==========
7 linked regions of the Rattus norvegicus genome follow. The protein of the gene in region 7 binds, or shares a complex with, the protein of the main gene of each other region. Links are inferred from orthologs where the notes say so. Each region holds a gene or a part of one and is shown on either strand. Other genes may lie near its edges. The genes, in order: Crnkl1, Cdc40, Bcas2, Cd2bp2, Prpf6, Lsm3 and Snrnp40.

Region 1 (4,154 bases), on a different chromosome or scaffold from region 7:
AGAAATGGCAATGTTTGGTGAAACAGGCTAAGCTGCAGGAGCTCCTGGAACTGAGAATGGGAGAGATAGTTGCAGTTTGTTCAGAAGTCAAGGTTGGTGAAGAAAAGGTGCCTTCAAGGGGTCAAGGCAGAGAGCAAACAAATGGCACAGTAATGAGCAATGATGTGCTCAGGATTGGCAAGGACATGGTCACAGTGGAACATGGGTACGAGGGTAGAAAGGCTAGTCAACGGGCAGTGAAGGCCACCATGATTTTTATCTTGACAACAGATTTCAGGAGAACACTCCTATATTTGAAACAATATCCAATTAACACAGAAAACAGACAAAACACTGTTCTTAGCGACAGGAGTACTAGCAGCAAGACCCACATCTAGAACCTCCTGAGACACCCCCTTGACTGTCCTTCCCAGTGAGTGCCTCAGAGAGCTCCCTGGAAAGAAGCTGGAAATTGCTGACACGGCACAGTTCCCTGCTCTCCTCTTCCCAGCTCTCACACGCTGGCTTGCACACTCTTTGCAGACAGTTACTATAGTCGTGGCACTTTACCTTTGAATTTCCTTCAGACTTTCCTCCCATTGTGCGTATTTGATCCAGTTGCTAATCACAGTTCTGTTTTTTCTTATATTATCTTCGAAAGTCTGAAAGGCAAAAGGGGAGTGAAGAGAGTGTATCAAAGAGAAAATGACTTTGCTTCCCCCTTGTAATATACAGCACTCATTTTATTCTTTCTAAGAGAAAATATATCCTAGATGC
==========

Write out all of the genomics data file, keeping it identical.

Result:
7 linked regions of the Rattus norvegicus genome follow. The protein of the gene in region 7 binds, or shares a complex with, the protein of the main gene of each other region. Links are inferred from orthologs where the notes say so. Each region holds a gene or a part of one and is shown on either strand. Other genes may lie near its edges. The genes, in order: Crnkl1, Cdc40, Bcas2, Cd2bp2, Prpf6, Lsm3 and Snrnp40.

Region 1 (4,154 bases), on a different chromosome or scaffold from region 7:
AGAAATGGCAATGTTTGGTGAAACAGGCTAAGCTGCAGGAGCTCCTGGAACTGAGAATGGGAGAGATAGTTGCAGTTTGTTCAGAAGTCAAGGTTGGTGAAGAAAAGGTGCCTTCAAGGGGTCAAGGCAGAGAGCAAACAAATGGCACAGTAATGAGCAATGATGTGCTCAGGATTGGCAAGGACATGGTCACAGTGGAACATGGGTACGAGGGTAGAAAGGCTAGTCAACGGGCAGTGAAGGCCACCATGATTTTTATCTTGACAACAGATTTCAGGAGAACACTCCTATATTTGAAACAATATCCAATTAACACAGAAAACAGACAAAACACTGTTCTTAGCGACAGGAGTACTAGCAGCAAGACCCACATCTAGAACCTCCTGAGACACCCCCTTGACTGTCCTTCCCAGTGAGTGCCTCAGAGAGCTCCCTGGAAAGAAGCTGGAAATTGCTGACACGGCACAGTTCCCTGCTCTCCTCTTCCCAGCTCTCACACGCTGGCTTGCACACTCTTTGCAGACAGTTACTATAGTCGTGGCACTTTACCTTTGAATTTCCTTCAGACTTTCCTCCCATTGTGCGTATTTGATCCAGTTGCTAATCACAGTTCTGTTTTTTCTTATATTATCTTCGAAAGTCTGAAAGGCAAAAGGGGAGTGAAGAGAGTGTATCAAAGAGAAAATGACTTTGCTTCCCCCTTGTAATATACAGCACTCATTTTATTCTTTCTAAGAGAAAATATATCCTAGATGC